The rest of the tour was a long walk through landmarks familiar and not: the surviving gothic architecture of Charles University and the “devil’s” fungus that tears the stone apart; the convent of St. Agnes, haunted by girls pressed into the nunnery against their will; the executioner’s storage and training house. Always the symbols passed through a pagan lens, revealing an enduring alternate belief system.
She even conducted a brief ritual of intent for us in a chalk-drawn circle, and I did my best to focus on my goals. The evening wound up in a local pub with excellent local spirits and a wide-ranging discussion about pagan thought. This tour is truly unlike anything else in Prague, and Martina is a delight. Highly recommended.
The underground ghost tour took us under the city hall into chambers that were at ground level hundreds of years ago but were slowly buried by later construction. Only hand-held lanterns relieve the complete dark, creating a still, close atmosphere that’s great for storytelling. Mydlář came up again as a man who tried to save his lover from the axe only to have things go disastrously wrong. Allegedly he also worked with a vampire hunter (how is there not a graphic novel somewhere about Mydlář & co? The black humor writes itself!). Our tour guide was a New Jersey native and the unfamiliar words sounded even more so in his familiar accent, but he knew his stuff and claimed to have had some experiences of his own.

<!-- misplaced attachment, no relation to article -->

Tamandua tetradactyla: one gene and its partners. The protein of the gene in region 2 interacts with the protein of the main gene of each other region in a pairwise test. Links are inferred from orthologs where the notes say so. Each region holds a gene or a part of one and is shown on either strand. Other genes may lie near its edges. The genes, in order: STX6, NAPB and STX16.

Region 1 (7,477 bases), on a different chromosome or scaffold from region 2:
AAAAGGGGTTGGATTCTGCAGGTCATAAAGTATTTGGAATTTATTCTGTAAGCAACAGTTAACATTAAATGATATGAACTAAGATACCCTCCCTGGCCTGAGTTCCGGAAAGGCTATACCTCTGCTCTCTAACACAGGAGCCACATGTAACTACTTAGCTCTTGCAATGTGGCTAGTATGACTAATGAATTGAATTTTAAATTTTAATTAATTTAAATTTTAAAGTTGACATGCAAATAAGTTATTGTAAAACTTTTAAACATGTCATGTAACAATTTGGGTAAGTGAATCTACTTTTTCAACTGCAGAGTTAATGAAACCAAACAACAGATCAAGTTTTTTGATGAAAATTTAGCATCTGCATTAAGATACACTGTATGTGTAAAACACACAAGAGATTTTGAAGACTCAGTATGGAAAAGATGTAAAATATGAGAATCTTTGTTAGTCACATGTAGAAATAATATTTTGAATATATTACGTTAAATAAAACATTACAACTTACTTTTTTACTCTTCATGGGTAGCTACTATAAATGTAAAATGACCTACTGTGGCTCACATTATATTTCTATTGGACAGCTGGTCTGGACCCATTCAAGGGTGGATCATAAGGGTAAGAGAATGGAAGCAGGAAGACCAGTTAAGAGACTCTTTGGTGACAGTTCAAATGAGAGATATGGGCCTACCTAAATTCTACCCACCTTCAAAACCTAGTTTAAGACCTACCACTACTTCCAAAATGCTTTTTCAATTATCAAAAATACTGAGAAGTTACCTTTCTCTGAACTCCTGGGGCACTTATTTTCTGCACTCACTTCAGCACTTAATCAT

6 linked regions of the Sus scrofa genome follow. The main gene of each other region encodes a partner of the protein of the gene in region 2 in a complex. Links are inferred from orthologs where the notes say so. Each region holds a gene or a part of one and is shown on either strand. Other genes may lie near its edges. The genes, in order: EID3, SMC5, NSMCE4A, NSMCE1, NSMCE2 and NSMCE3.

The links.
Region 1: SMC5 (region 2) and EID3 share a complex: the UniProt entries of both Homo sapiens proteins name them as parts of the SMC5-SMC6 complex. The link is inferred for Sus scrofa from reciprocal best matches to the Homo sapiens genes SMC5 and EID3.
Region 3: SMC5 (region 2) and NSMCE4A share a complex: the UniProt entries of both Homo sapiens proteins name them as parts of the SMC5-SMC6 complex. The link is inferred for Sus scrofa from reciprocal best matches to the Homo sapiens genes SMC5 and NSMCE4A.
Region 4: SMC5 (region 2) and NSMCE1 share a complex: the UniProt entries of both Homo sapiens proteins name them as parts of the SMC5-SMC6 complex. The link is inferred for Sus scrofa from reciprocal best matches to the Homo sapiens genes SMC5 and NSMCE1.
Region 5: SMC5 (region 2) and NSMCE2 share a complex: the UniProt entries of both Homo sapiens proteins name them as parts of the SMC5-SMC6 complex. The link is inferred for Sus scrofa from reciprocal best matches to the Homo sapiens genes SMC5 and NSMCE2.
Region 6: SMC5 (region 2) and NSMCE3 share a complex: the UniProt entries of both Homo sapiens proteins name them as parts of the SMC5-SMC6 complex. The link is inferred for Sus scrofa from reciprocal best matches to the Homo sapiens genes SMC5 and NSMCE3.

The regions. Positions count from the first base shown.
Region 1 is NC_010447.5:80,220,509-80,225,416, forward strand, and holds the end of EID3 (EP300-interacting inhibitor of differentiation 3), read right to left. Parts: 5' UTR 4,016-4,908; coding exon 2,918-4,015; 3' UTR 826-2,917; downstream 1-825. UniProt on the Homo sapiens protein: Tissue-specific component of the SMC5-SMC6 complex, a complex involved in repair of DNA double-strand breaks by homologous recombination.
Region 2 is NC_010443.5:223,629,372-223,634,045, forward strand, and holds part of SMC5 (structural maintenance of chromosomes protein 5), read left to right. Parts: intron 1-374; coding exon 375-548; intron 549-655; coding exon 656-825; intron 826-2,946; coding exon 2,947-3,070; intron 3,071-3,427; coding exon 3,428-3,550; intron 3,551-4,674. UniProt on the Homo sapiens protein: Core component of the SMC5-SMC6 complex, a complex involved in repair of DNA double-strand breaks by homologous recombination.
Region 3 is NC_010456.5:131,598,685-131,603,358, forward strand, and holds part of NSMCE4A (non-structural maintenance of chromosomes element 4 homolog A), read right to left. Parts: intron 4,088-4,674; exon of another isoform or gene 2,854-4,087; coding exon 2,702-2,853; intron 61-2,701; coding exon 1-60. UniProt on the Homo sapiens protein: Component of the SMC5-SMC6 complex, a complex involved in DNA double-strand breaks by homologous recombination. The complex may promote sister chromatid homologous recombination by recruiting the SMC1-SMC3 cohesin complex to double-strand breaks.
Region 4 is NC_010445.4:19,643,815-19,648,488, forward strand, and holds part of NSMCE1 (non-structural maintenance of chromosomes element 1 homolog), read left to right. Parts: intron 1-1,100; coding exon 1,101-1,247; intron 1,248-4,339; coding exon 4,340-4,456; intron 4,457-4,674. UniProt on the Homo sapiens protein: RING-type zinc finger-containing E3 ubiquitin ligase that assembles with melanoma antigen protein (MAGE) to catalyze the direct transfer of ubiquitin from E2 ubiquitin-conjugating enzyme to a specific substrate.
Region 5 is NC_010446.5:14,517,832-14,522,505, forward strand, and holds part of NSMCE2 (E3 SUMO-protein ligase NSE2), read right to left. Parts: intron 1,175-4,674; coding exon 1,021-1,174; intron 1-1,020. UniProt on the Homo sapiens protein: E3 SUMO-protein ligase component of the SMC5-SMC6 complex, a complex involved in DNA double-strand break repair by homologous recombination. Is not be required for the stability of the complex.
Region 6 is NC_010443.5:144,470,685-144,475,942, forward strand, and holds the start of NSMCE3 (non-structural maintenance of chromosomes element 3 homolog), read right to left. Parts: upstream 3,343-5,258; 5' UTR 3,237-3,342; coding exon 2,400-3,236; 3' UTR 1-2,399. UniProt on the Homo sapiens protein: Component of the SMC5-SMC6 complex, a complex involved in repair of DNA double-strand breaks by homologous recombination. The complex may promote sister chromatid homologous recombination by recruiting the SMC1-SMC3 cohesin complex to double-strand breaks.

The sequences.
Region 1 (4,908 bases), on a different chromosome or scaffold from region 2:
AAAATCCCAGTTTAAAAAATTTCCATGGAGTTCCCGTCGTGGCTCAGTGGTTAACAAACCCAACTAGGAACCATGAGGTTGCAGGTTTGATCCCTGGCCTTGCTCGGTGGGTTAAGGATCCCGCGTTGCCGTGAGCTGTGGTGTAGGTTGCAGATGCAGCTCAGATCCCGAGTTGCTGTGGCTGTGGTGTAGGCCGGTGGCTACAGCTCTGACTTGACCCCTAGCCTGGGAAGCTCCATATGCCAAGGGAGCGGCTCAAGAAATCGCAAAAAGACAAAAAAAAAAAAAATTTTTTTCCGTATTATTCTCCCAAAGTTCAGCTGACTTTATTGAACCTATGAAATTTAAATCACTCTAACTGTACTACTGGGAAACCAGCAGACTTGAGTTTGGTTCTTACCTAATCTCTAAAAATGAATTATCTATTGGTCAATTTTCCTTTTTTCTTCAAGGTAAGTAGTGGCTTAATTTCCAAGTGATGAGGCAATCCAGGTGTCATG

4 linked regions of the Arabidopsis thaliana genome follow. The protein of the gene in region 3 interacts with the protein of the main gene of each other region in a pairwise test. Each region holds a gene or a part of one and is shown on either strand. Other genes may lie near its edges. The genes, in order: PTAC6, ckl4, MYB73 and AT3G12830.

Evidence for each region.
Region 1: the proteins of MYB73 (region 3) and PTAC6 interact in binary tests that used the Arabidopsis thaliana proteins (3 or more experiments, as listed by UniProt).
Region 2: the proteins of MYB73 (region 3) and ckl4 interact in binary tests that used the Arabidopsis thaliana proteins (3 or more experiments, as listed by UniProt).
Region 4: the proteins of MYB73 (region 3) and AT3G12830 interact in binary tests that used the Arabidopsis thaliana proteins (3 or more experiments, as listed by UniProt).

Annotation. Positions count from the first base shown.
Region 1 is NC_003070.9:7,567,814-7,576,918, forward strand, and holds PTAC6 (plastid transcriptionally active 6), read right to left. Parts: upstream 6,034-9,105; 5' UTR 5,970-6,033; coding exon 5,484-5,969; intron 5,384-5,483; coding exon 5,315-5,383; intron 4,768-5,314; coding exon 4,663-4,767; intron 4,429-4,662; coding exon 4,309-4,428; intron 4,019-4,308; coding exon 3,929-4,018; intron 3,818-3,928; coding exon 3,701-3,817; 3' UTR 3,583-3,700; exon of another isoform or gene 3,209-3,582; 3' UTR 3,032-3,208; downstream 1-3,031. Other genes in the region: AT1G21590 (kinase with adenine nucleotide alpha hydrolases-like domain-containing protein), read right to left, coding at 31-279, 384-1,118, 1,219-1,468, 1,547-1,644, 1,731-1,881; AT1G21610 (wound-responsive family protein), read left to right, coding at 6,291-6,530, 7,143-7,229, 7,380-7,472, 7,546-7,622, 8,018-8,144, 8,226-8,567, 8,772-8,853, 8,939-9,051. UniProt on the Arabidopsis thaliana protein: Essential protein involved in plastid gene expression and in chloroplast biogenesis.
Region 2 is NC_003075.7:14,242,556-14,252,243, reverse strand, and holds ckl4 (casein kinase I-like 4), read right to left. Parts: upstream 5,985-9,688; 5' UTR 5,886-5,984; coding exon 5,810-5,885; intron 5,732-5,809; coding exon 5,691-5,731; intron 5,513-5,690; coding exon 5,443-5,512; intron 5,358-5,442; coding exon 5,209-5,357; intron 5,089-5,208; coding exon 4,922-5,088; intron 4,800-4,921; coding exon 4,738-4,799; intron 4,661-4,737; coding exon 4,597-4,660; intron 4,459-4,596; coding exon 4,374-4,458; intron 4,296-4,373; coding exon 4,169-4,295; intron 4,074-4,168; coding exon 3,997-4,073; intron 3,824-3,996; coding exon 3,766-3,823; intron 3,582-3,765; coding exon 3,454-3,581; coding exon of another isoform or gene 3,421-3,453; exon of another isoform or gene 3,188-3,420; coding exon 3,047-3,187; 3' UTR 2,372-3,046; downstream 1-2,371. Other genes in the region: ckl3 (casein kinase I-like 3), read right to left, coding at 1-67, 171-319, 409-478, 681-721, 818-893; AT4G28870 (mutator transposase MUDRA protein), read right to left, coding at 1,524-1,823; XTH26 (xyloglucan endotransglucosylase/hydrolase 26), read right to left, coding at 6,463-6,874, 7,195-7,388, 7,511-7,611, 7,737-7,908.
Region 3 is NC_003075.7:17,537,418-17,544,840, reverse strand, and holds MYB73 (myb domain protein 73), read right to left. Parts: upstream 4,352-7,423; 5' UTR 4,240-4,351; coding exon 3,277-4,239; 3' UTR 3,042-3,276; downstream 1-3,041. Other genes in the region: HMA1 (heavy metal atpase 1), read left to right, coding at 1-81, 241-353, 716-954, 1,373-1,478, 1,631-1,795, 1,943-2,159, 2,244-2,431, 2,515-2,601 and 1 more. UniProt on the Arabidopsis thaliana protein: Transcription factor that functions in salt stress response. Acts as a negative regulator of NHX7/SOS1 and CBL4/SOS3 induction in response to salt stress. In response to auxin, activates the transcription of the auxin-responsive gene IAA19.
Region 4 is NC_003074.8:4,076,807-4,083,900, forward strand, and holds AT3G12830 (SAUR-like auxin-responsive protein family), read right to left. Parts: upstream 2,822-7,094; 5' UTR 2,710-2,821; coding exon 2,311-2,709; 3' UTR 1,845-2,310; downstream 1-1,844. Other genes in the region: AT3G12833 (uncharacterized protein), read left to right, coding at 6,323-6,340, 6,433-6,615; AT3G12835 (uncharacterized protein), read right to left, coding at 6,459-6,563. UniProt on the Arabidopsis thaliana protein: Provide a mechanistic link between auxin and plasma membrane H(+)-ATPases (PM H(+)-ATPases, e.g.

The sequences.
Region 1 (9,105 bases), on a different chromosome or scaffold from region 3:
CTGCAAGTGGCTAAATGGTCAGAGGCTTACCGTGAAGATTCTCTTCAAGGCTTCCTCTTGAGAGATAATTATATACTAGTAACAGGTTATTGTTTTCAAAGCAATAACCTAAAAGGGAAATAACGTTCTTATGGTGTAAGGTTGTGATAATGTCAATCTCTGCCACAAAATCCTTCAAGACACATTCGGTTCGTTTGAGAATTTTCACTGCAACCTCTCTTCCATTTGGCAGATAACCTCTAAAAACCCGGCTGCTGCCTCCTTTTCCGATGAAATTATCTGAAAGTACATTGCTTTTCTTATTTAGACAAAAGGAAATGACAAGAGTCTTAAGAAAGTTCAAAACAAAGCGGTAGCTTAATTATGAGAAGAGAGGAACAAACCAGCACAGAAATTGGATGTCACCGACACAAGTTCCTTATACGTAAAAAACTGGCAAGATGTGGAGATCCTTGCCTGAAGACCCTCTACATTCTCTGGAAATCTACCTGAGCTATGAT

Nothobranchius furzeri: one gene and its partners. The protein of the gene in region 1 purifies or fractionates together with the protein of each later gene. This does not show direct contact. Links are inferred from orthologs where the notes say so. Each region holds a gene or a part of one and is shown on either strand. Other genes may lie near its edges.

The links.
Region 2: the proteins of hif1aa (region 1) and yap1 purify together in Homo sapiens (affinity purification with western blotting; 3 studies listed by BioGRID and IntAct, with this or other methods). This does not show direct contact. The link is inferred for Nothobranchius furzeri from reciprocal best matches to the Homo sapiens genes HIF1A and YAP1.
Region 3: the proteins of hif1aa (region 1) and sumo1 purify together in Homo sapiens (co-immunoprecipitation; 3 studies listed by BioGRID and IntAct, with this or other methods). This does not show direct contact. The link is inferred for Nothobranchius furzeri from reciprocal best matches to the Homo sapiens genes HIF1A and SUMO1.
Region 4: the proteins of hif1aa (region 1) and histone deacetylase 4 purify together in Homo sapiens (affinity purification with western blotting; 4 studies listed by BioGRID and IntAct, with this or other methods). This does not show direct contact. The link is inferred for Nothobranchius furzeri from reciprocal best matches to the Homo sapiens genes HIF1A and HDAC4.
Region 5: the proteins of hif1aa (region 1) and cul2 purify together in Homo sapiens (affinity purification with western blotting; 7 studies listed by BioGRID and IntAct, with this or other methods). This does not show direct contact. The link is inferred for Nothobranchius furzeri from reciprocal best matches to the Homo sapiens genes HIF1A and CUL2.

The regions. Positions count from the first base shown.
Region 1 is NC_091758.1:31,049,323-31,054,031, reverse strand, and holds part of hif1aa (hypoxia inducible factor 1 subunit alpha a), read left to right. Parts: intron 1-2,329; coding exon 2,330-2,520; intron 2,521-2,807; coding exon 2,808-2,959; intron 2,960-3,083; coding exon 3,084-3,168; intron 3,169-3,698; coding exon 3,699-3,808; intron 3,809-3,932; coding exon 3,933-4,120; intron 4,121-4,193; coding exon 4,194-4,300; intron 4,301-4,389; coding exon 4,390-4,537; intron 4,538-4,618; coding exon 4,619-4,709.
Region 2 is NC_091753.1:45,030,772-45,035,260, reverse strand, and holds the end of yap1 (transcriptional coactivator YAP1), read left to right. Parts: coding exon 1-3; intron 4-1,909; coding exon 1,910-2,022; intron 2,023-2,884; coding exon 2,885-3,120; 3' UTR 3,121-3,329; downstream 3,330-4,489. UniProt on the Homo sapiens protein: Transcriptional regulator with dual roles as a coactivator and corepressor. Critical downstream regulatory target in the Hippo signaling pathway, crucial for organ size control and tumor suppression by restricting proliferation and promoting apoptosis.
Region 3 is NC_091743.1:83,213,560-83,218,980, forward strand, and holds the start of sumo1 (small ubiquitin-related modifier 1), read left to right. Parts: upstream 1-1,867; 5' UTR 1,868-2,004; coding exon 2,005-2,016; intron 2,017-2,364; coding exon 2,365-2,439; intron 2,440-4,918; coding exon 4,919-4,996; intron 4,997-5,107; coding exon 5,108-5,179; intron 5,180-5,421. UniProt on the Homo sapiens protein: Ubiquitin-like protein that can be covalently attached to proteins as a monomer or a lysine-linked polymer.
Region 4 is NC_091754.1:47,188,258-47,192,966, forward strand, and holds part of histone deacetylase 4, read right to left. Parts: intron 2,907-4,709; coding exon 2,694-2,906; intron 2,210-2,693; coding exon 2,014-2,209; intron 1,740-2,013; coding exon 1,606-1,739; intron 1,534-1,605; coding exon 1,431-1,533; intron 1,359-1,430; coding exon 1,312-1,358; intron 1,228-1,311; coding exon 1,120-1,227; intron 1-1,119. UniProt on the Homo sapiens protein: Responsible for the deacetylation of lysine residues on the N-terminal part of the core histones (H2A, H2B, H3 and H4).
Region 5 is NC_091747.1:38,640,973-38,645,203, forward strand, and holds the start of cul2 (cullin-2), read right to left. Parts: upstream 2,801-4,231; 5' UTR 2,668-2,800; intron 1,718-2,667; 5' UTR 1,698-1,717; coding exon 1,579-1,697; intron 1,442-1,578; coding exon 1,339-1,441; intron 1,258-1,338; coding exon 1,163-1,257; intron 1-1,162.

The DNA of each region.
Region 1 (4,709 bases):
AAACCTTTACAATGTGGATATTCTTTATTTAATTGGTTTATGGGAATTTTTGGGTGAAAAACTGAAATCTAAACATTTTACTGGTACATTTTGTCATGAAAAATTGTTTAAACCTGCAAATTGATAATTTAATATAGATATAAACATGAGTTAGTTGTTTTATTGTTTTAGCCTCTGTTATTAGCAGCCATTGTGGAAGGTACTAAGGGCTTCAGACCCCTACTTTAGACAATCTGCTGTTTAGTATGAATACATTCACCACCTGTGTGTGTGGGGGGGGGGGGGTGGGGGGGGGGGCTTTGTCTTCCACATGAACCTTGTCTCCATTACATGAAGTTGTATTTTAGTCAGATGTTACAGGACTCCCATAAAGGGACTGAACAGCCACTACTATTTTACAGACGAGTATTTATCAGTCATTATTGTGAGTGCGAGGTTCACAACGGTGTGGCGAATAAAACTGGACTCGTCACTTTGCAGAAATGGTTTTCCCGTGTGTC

Both tours claim that tourists have gone home to find wisps and ghostly “orbs” in their photos. Alas, the ghosties didn’t come out for me. Though, I did have a devil of a time uploading these images, so make of that what you will.
The Death of an Occult Bromance: Mr. Kelley Goes to Walton Ledale – crosses my desk just as I’m editing my necromancy scene. Though Dee and Kelley didn’t split over the incident in Walton le Dale (it happened before they met, if it happened at all), EsoterX rightly points out that partnerships based on secrecy and spiritual risk tend to magnify personal and philosophical differences.
Crowley’s Children – Aleister Crowley’s influence on rock and roll and rock and rollers. Some genuinely embraced his beliefs; others just thought “do as thou wilt” sounded cool. Relevant this week as the author lists David Bowie (RIP) as a fan.